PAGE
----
CEO at the Relevance Network, Craig Carty, talks about his drive to create access to quality services through multi-sectorial integrated partnerships, and the importance of using innovative mHealth solutions to manage and treat chronic illnesses.

Tell us about your professional background and interest in eHealth.

In my early days, I was an activist lobbying policy makers in Philadelphia to provide equitable access to HIV treatment and accelerated R&D for ARV drugs. This was at a time when the HIV epidemic was hitting the streets and a lot of my surrounding community members were being lost to AIDS-related complications. During that time it became obvious to me that there was a firm disconnect between the needs of patient populations and the commodification of medicines. So I decided very early in my career to focus on building relationships between social and biomedical movements.

My work in the health sector gained a foothold when I was in graduate school at the University of Pennsylvania. To fund my degree, I worked in an infectious diseases clinic with the Centre for AIDS Research, which gave me some great exposure to hospital operations: how clinical trials worked, what regulatory affairs, ethics and bioethics were all about, as well as all the nuanced needs of key patient populations. Since the university had a really strong mentorship model, coupled with a solid community focus, I learned from some amazing people about the importance of rigorous research that is informed and guided by beneficiary populations.

My interest in eHealth was born of those relationships. At one stage we were conducting early phase trials across clinics in Philadelphia with the Wistar Institute, a cancer research Centre of Excellence. The research spanned three sites: the University of Pennsylvania, Drexel University and a clinic called Philadelphia Fight. We realised that all the moving parts were just too cumbersome to manage using conventional, paper-based methods. Together with my colleagues we began to incorporate all the research activities using digital frameworks, hence my intro into the eHealth world. We worked together as a team to develop an electronic tool that guided the patient interviews and the collection of biological specimens, alerted the lab scientists to prep for processing, and then subsequently closed the loop by automating the output of the results. This was hugely successful and made me realise that these kinds of digital platforms are the way of the future.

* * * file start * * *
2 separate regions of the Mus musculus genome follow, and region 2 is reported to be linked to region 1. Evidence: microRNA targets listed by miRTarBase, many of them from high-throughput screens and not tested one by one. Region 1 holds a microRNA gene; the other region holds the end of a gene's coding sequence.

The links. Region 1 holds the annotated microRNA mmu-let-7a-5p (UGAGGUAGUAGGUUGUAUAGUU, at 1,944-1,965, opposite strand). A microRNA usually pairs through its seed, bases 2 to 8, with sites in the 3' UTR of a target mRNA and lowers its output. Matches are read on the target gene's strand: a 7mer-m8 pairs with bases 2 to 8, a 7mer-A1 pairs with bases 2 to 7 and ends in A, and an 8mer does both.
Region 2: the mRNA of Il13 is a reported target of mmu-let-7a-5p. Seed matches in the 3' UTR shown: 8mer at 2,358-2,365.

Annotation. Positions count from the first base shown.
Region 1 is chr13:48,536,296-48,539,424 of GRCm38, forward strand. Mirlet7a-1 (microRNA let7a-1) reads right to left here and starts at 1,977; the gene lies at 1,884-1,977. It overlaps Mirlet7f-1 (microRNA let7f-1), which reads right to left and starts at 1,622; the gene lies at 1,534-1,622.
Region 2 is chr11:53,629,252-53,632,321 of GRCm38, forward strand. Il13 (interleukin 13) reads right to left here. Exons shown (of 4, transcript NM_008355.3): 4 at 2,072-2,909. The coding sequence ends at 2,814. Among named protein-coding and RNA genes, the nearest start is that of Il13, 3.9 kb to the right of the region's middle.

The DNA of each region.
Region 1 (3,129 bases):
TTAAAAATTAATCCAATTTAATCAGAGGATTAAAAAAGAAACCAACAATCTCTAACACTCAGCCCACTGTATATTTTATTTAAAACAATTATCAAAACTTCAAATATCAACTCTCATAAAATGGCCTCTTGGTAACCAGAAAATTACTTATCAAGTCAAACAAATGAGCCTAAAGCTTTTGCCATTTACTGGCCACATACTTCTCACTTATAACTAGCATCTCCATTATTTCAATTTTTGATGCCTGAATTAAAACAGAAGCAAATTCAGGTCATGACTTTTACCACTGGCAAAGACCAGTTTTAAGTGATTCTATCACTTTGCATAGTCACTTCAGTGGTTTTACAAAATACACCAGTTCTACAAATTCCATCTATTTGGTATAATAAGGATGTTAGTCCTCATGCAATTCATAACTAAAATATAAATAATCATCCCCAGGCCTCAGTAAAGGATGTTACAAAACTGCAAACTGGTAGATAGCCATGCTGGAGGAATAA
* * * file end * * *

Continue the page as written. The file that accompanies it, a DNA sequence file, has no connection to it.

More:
Shortly thereafter I was appointed as the Director of the Centre for Health Promotion, which was a National Institutes of Health-funded behavioural research unit located in East London at the University of Fort Hare, in partnership with the University of Pennsylvania. I relocated to East London in 2008 for what was meant to be a two year stint abroad. However, South Africa seems to have adopted me and vice versa, because nearly eight years later I have no plans to go anywhere else for the foreseeable future.

Tell us about your consulting firm, the Relevance Network.

After the projects were completed at the Centre for Health Promotion at the University of Fort Hare, I was put in the awkward position of having to retrench a significant number of staff. In response, I tried to create a space in which the amazing team could continue working together in the health and social development spaces. Thankfully, we were given that opportunity in late 2013 due to some new project work, and two of the senior research team from Fort Hare – Lulama Sidloyi and Nobubele Monqo – came on board to create the original core of the Relevance Network.

We borrowed our name from the field of genetics; a Relevance Network is when two or more nodes connect and result in a significant co-expression. I thought that concept translated well for our company mission, which is to support human rights and access to quality services through multi-sectorial integrated partnerships.

Let’s talk about some of the key areas that you work in, particularly eHealth programming and data harmonisation.

While we provide services related to strategic planning and evaluation specific to health and social development and systems strengthening, what we really like to do is to connect the different eHealth initiatives from the public and private sectors because it promotes conversations that results in best practices. We have a lot of input from different partners and collaborators who are working in different parts of the world, and we find that things are more scalable and sustainable when your work is informed by a global network.